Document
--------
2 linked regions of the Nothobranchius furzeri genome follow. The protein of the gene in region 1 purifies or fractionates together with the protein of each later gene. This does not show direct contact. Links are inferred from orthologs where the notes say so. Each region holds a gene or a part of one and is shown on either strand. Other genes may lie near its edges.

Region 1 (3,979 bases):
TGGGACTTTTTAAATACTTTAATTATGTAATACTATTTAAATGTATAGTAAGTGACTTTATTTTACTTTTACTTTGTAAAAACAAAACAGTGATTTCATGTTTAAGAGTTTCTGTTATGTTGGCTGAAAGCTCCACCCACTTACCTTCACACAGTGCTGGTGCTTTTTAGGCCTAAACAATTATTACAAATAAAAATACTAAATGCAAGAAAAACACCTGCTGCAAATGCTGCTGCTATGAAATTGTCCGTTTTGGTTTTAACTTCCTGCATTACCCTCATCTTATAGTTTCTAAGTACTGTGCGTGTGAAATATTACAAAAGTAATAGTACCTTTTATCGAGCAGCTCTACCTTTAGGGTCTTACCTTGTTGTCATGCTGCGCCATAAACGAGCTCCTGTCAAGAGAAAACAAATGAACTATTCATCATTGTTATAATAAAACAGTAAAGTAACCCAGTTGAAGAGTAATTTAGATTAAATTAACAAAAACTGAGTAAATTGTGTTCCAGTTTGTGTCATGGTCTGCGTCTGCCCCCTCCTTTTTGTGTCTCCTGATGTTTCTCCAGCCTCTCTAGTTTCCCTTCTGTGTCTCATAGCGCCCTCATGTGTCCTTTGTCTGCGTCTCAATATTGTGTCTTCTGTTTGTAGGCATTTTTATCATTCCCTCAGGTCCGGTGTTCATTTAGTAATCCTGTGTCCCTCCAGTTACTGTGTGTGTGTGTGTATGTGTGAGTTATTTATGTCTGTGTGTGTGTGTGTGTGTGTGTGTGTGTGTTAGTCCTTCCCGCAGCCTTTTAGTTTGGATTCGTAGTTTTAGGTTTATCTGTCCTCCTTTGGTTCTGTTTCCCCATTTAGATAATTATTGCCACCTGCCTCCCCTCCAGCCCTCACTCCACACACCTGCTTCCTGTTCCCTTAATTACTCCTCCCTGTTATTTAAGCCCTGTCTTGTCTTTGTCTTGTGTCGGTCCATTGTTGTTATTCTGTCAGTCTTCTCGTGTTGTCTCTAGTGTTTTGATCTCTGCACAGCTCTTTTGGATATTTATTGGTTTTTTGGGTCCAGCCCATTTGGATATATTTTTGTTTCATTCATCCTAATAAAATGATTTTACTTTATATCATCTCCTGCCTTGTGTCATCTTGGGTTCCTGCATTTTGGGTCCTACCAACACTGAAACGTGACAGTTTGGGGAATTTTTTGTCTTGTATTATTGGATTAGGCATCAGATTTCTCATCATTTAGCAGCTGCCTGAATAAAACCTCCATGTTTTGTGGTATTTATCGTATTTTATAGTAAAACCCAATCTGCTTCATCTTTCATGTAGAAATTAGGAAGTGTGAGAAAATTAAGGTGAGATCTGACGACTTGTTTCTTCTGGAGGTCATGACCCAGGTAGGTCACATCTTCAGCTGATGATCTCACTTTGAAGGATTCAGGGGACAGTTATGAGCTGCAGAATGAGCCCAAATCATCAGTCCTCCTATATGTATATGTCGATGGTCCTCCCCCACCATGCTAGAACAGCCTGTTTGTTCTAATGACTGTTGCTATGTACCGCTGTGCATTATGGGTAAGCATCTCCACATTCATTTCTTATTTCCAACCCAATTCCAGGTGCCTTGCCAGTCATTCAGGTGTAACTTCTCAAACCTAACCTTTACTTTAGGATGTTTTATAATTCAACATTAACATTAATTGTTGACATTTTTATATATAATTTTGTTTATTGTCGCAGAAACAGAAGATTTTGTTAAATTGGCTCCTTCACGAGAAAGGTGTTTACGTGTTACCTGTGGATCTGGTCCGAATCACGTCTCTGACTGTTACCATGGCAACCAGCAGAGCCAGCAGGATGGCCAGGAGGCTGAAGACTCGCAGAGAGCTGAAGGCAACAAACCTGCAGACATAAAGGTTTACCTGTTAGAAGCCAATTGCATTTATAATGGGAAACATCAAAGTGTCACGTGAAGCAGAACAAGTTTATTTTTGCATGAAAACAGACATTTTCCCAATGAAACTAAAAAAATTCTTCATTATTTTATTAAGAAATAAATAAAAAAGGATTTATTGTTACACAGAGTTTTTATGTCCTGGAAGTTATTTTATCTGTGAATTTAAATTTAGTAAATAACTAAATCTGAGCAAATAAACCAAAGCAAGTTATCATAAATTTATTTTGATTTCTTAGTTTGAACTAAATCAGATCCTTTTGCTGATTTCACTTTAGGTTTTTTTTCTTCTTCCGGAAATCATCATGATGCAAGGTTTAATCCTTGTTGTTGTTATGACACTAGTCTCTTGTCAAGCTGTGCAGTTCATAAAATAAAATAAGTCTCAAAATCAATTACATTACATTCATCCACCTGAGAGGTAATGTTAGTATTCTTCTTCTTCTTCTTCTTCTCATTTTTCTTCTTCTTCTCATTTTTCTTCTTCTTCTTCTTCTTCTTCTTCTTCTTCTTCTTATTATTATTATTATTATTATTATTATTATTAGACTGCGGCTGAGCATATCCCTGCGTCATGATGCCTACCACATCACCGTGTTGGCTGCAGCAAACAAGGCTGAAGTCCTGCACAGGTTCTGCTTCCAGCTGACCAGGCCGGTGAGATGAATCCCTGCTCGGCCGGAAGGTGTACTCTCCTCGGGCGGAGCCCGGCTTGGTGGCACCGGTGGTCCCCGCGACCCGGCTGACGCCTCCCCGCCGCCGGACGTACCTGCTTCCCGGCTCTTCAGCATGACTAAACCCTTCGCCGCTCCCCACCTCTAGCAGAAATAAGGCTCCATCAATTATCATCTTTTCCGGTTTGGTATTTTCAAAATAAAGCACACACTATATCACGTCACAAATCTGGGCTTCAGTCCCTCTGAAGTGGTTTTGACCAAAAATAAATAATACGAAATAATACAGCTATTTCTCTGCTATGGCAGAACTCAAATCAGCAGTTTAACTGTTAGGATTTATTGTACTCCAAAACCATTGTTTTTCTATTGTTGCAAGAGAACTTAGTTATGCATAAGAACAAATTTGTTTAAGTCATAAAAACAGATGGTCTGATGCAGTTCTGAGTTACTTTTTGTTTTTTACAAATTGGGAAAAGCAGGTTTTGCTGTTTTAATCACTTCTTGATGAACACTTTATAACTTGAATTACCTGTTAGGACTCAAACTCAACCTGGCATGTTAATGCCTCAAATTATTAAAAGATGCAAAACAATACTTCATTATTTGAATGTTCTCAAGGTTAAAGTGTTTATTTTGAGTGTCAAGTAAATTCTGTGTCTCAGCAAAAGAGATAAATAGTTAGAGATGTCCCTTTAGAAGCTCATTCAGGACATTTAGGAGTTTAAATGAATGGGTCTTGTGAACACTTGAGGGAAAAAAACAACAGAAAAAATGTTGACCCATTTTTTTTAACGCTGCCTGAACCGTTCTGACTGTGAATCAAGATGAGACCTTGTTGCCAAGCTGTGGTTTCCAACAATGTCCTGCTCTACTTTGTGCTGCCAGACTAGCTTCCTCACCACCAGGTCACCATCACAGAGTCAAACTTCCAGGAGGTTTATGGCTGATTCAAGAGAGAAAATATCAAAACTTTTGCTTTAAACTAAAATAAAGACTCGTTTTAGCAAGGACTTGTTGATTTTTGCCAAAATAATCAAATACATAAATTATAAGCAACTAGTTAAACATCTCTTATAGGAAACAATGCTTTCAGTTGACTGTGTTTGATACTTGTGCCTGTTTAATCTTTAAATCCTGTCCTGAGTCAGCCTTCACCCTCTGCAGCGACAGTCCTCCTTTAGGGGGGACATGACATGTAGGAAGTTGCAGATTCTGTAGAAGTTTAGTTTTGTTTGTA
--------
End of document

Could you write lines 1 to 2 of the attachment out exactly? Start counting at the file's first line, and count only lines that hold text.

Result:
2 linked regions of the Nothobranchius furzeri genome follow. The protein of the gene in region 1 purifies or fractionates together with the protein of each later gene. This does not show direct contact. Links are inferred from orthologs where the notes say so. Each region holds a gene or a part of one and is shown on either strand. Other genes may lie near its edges.

Region 1 (3,979 bases):